We believe short-term rates, again driven primarily by the Fed, are likely to remain at zero for another year, if not a year and a half. Inflation is a key driver of long-term rates, and it has been benign, running between 1% and 2% on an annualized basis.1Our view is that it will remain fairly benign for the foreseeable future. Hence, any increase in longer-term rates is expected to be relatively muted as well.

Looking out several years, however, our view is that longer-term rates will likely be higher. The reason is twofold. First, the total amount of the US national debt, the gross debt, is now in excess of $17 trillion and growing. That’s a concern. Second, the Fed, with its QE programs, has been effectively printing money roughly to the tune of $3 trillion and, ultimately, we should experience inflation as a result. We think that combination will eventually result in higher long-term rates.

Political Déjà Vu?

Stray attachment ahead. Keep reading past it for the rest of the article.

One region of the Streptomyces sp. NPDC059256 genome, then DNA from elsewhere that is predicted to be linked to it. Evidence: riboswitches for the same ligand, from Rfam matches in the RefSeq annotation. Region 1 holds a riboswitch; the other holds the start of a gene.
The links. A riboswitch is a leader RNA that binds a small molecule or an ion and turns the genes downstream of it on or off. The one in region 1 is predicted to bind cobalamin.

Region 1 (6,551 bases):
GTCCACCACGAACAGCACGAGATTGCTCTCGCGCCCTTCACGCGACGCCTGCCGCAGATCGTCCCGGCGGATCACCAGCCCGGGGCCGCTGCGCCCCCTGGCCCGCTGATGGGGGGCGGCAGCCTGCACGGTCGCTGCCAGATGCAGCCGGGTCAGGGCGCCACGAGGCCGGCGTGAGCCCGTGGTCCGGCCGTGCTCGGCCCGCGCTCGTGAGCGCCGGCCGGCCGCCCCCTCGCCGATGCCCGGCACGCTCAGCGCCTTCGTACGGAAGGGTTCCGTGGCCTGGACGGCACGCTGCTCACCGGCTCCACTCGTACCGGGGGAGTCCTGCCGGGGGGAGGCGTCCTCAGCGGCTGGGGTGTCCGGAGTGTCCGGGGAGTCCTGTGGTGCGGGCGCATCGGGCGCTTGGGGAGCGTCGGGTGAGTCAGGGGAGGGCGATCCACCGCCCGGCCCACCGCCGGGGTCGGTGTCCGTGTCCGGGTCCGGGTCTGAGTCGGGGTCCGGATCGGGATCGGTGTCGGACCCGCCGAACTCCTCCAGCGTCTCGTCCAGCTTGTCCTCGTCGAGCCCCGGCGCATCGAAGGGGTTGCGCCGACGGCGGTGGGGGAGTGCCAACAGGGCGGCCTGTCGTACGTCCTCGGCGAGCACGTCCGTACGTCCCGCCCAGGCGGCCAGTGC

On the fiscal side of the economic equation,the political impasse that shuttered the government for 16 days in October caused a lot of handwringing, economic fallout and a dose of market volatility. Congress agreed to keep the government running only until January 15 and extended the debt ceiling until February 7. Our sense is that the outcome of the upcoming political debates will be somewhat different this time than it was in October, although we could see similar volatility in the marketplace as we move into 2014. A bipartisan Congressional Budget Conference Committee was formed to assemble a potential blueprint for a solution, and its members are supposed to report back by December 13. We’re not overly optimistic that they’re going to come back with a grand solution, but we should at least get a sign of some sort, hopefully one of progress.